Friday, August 26, 2011

Painting the Amati Violin - A Musical and Visual Journey Combined

"The Amati Violin"
Chalked in drawing and just beginning the painting

In an era when the finest "violins" are fetching millions of dollars, you might wonder if such objects  ever reach the hands of violinists who are not millionaires. 
The 1620 Amati Violin owned by Bruce Babbitt
 I was so pleased to have experienced the pleasure of hearing my relative "Kristen Tourville's" Master's "violin" recital at Northern Arizona University last April.    Their friend and music patron Bruce Babbitt, generously loaned this beautiful instrument for her to play for her Master's recital.  Her own "violin" had been damaged and was not repaired in time for her recital.  This loan was made possible by the efforts of the "Wyatt Violin Shop" in Kansas City, Missouri.  (see link below)

I was able to snap a few quick photographs of the "Amati Violin" after the performance for painting reference.  It seemed the perfect inspiration I needed for my "musical themed paintings"  I am working on for my next "Celebration of Fine Art" show.  I could hardly wait to return home to my studio to begin a series of paintings.  The top image is just the beginning stage of the piece.  I had already painted my background of my canvas in oil and allowed it to dry.  My next step was to lay out the sketch for the beginning stages of the paintings.  I will post more of the "in-progress" images over the next few days.

About this very special violin:

This "violin" was made in 1620 and bears the original "Antonio and Hieronymus Amati" label.  It has four certificates including one by Daniel Draley putting it as the work, almost entirely, as that of Nicolo Amati.  It is an important instrument of historical significance.  Andreas Amati was the earliest maker of violins whose instruments still survive today.  He is credited for giving the modern violin family instruments their definitive profile.  His two sons Antonio and Girolamo (aka Hieronymus) "The Brothers Amati", as they were known, implemented far-reaching innovations in design.  Nicolo Amati entered the shop around 1620 at the age of only 14.  He was most likely doing the bulk of the work by the 1620's but the label on the violins from that period still reads "The Brothers Amati."  Famine and plague swept through Cremona in the 1630's.  In this city of violin makers, Nicolo was the only violin maker who survived.  This historic twist is that not only was he the only one to survive, but he is considered to be the best craftsman of all the violin makers in this family.  This shop flourished for its violin production but it also produced some of the most promising violin apprentices of all time, including Andrea Guarneri, Francesco Ruggieri, and a young Antonio Stradivari.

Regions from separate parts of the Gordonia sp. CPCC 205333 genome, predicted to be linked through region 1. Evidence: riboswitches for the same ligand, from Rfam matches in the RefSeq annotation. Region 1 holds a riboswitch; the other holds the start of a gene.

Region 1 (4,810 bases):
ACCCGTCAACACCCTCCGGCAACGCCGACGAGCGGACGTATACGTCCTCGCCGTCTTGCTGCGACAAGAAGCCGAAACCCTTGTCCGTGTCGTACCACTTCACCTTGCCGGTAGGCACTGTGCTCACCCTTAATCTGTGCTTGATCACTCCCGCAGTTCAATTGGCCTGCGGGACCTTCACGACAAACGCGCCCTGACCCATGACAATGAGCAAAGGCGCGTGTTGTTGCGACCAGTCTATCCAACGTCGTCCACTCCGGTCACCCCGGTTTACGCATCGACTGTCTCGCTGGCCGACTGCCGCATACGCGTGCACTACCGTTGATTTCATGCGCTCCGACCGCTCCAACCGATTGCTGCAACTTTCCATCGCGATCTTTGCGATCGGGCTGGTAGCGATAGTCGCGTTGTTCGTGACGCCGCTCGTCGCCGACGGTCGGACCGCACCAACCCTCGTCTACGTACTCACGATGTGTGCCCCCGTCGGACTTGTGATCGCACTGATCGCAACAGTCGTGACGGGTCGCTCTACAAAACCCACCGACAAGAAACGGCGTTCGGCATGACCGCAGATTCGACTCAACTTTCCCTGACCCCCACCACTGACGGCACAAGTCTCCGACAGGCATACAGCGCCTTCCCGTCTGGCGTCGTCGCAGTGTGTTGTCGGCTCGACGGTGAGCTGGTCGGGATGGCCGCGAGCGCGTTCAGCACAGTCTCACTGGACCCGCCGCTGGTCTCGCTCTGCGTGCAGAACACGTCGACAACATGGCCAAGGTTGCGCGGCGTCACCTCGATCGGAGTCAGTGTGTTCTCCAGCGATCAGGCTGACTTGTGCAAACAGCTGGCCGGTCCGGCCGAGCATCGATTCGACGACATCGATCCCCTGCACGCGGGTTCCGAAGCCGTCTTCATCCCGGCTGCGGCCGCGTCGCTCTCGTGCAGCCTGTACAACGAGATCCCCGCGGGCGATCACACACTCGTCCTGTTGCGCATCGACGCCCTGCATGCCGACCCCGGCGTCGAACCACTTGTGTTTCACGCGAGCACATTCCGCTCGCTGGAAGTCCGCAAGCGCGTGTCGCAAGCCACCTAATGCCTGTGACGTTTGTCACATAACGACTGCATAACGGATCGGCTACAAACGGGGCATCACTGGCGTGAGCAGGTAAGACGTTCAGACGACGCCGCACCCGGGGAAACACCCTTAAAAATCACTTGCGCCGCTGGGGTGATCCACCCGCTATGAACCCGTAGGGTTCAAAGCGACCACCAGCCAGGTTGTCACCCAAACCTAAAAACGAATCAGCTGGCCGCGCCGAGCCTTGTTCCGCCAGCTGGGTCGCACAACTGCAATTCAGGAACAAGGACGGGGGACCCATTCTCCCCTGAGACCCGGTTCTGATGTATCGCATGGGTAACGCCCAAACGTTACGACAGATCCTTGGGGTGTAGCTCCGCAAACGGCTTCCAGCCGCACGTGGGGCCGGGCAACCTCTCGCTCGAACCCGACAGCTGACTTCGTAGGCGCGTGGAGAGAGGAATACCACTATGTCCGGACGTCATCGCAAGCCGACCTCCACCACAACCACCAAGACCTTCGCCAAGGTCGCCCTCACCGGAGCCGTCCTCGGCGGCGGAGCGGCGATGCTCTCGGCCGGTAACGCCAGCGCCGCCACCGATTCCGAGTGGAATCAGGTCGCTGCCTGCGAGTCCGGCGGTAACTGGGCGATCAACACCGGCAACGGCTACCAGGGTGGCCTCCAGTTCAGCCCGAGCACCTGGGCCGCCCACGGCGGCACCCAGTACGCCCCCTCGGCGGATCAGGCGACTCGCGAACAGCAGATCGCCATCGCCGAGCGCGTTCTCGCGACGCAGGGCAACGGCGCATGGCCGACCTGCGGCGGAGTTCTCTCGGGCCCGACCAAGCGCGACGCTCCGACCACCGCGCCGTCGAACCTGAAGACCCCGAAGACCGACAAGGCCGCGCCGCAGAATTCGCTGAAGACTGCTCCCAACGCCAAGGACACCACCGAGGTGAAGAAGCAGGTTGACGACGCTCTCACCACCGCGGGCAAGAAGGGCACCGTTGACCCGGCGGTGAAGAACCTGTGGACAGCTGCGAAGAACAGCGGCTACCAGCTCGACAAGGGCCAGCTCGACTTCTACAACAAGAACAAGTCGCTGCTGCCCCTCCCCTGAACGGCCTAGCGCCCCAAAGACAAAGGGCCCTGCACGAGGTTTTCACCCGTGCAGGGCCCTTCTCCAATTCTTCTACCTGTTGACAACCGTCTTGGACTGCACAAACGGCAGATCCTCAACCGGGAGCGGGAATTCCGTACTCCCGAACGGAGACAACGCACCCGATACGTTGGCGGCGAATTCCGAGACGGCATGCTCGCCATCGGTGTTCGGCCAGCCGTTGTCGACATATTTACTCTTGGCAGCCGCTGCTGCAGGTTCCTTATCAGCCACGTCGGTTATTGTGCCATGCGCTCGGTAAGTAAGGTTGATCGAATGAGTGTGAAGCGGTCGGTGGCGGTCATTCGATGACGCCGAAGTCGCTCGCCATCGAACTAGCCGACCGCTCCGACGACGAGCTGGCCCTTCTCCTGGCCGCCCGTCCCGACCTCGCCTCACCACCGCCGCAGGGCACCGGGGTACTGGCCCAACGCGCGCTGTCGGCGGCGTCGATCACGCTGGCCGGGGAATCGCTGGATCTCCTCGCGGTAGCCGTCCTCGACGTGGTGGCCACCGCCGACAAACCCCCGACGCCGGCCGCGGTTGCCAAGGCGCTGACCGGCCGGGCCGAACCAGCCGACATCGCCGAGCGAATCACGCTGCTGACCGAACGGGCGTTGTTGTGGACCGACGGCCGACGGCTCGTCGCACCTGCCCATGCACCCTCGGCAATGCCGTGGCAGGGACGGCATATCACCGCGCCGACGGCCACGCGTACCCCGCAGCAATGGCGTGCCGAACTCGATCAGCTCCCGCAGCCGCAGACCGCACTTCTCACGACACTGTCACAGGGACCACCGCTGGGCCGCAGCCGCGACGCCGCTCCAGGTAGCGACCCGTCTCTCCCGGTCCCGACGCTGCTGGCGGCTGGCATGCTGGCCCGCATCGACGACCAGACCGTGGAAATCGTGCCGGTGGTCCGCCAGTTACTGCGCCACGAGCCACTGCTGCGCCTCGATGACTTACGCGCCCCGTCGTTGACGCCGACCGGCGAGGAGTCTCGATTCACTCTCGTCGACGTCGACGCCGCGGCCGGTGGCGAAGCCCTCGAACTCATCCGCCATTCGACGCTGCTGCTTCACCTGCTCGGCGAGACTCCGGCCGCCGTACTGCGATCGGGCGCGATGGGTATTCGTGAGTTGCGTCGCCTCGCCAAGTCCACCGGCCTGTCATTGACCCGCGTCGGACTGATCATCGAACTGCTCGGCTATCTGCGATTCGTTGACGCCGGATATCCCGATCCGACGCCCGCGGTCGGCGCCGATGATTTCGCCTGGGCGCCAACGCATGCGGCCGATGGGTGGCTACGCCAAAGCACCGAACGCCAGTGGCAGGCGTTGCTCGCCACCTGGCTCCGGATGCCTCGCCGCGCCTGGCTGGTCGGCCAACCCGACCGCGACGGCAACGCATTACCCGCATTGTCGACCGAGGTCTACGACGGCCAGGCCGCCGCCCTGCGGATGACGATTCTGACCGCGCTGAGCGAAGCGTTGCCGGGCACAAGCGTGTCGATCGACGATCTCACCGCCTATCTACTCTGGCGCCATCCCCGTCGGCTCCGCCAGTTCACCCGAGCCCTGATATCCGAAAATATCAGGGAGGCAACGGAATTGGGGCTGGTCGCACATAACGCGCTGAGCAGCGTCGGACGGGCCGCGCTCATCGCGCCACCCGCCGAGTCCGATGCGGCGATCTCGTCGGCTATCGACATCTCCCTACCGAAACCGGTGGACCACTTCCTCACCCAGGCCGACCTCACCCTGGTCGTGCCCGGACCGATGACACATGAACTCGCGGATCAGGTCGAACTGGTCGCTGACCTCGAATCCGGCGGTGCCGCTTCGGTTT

The backside of the Amati


After the performance.
The Beautiful Kristen Tourville (on the right) and her lovely sister Emily. 
 My cousin Katie (their proud mother is hiding behind)  


A little bit about Kristen Tourville
She received her Bachelor of Music from Vanderbilt University in 2005 as a student of Dr. Carolyn Huebl.  While pursuing her classical studies as well as traditional fiddling techniques, she was a member of both the Vanderbilt symphony and various quartets as well as the founder of Vanderbillies, a bluegrass fiddling trio.  She performed for various functions on the Nashville music scene including playing on the Grand Ole Opry with Ray Price, Merle Haggard, Willie Nelson and Asleep at the Wheel.   Kristen's dream is to impart some of the beautiful teaching moments upon the next generation of musicians.

Please check back in soon to see this painting of the "Amati Violin" in progress

If you would like to leave a comment, just click on the comment link...thank you. 

Barbara Rudolph

1 comment:

Anonymous said...

Great work Barbara, looking forward to view the balance of you're efforts on this project.

Vince